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      Leo the Last

      R Released May 11, 1970 1h 43m Comedy Drama List
      Reviews 50% Audience Score 50+ Ratings An exiled foreign prince (Marcello Mastroianni) lives decadently near a London slum, watching life with his bird scope. Read More Read Less Watch on Prime Video Stream Now

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      Leo the Last

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      Audience Reviews

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      Michael W Surreal, eye-opening dramedy about a wealthy, sheltered man who develops a social conscience (with a nod to Hitchcock's "Rear Window") and learns, by trial and error, how to confront social inequality and effect real change. I found it to be unique and inspirational. Rated 5 out of 5 stars 12/28/23 Full Review delysid d this movie was a little weird, but overall i liked it. Rated 3 out of 5 stars 05/17/20 Full Review Audience Member John Boorman's cult favorite has a lot to say but an odd way to say it in. Rated 2.5 out of 5 stars 02/27/23 Full Review Audience Member Boorman's weird and utterly bizarre artsy fable about British aristocracy and class struggle. Rated 2.5 out of 5 stars 01/25/23 Full Review Audience Member Surreal and absurdest satire seems to stir many themes that vexes director John Boorman, but they come to life with little success artistically and less so entertainingly. Issues of class infuse other movies in Boorman's filmography, ranging from The General to Zardoz, but here we see actual class warfare break out in a strange battle at a housing block that seems to consist mostly of Marcello Mastroianni standing around looking dumbfounded while both sides shout at each other. Echoing Zardoz, we see the rich isolating themselves from the poorer class and consumed with elaborate and eccentric activities that hold little meaning. Case in point is the pool sequence that plays far too long and visually is a mess with its never-ending underwater butt shots. Boorman has never been shy of using nudity (see Excalibur and Zardoz), but here its just bizarre and certainly not beautiful or even erotic. The only intriguing visual flair is during the film's early half where we see Mastroianni take a cue from Rear Window and spy on his slum neighbors. He eventually gets to know and love them from afar. He races to their rescue a few times even, slowly building a bond with them. This is the only aspect of the movie with any interest. The spying sequence are madcap telescope shots following people around the block and in the beginning one suspects Boorman might actually film the whole movie in this way. This experimental approach combined with odd voice overdubs that serve to add to a sense of Mastroianni's confusion only serve to alienate the viewer. The songs used in the film date it terribly and don't help that they are terrible, begging to be muted. It's hard to admit a gifted filmmaker the likes of Boorman could have gone so wrong, but this movie absolute trash and not worth watching under any circumstances. Rated 0.5 out of 5 stars 02/01/23 Full Review Audience Member John Boorman is one of my favourite directors. However, this early experimental film is a disaster in every way conceivable. Boring, pretentious, overacted, how he was able to raise money to make this is a mystery. I bought it out of curiosity, I wish I hadn't. Rated 0.5 out of 5 stars 02/14/23 Full Review Read all reviews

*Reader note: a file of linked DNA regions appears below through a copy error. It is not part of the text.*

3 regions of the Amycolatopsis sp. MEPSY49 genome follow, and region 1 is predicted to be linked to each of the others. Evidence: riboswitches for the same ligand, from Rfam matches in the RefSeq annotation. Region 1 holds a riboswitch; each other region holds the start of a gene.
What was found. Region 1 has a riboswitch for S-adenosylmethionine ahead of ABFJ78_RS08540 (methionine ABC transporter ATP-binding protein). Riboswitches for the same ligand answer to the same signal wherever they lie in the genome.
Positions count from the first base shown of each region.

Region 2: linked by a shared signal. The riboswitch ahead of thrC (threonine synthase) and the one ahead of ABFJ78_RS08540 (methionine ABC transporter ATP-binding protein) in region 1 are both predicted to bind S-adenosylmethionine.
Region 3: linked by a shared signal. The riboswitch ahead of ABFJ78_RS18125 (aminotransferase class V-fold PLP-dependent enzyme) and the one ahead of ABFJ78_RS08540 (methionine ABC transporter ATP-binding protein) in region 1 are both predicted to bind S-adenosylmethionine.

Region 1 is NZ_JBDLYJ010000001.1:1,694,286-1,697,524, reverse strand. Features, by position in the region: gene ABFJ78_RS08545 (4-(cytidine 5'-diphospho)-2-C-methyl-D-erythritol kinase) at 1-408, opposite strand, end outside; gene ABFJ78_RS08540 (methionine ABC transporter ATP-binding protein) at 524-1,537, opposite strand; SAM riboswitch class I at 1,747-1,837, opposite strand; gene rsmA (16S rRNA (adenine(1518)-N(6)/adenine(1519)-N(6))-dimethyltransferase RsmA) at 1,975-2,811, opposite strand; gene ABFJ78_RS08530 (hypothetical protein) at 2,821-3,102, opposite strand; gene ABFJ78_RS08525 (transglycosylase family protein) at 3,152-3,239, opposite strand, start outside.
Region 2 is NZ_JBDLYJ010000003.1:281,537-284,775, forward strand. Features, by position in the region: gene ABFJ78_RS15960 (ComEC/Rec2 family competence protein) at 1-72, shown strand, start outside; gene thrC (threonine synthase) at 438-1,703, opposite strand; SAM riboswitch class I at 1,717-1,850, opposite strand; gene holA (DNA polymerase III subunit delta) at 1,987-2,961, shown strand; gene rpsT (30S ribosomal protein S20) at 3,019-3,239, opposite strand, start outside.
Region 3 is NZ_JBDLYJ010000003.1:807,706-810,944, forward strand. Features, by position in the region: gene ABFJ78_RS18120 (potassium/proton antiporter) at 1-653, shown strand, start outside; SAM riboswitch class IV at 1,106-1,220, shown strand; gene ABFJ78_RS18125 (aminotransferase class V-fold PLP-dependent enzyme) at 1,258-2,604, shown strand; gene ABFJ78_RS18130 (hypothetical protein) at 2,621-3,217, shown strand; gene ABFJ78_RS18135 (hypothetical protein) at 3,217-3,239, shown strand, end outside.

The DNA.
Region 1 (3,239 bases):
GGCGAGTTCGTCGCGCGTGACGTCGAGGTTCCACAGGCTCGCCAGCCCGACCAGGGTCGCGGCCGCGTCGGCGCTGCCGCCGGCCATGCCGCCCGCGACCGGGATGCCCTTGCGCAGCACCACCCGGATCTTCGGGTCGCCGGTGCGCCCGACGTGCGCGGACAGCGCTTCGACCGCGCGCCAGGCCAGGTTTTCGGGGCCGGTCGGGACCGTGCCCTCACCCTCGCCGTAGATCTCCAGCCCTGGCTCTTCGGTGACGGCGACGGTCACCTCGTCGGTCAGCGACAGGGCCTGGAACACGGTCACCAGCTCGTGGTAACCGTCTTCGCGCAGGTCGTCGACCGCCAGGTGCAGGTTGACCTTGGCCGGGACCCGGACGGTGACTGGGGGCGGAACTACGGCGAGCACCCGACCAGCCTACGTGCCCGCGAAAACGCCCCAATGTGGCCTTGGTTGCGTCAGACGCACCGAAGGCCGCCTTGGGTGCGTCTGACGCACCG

Leo the Last

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      Cast & Crew

      Movie Info

      Synopsis An exiled foreign prince (Marcello Mastroianni) lives decadently near a London slum, watching life with his bird scope.
      Director
      John Boorman
      Producer
      Robert Chartoff, Irwin Winkler
      Screenwriter
      John Boorman, Bill Stair, George Tabori
      Distributor
      United Artists
      Production Co
      Caribury Films Ltd., Chartoff/Winkler/Boorman
      Rating
      R
      Genre
      Comedy, Drama
      Original Language
      English
      Release Date (Theaters)
      May 11, 1970, Original
      Release Date (Streaming)
      May 16, 2017
      Runtime
      1h 43m
      Sound Mix
      Mono
      Aspect Ratio
      35mm
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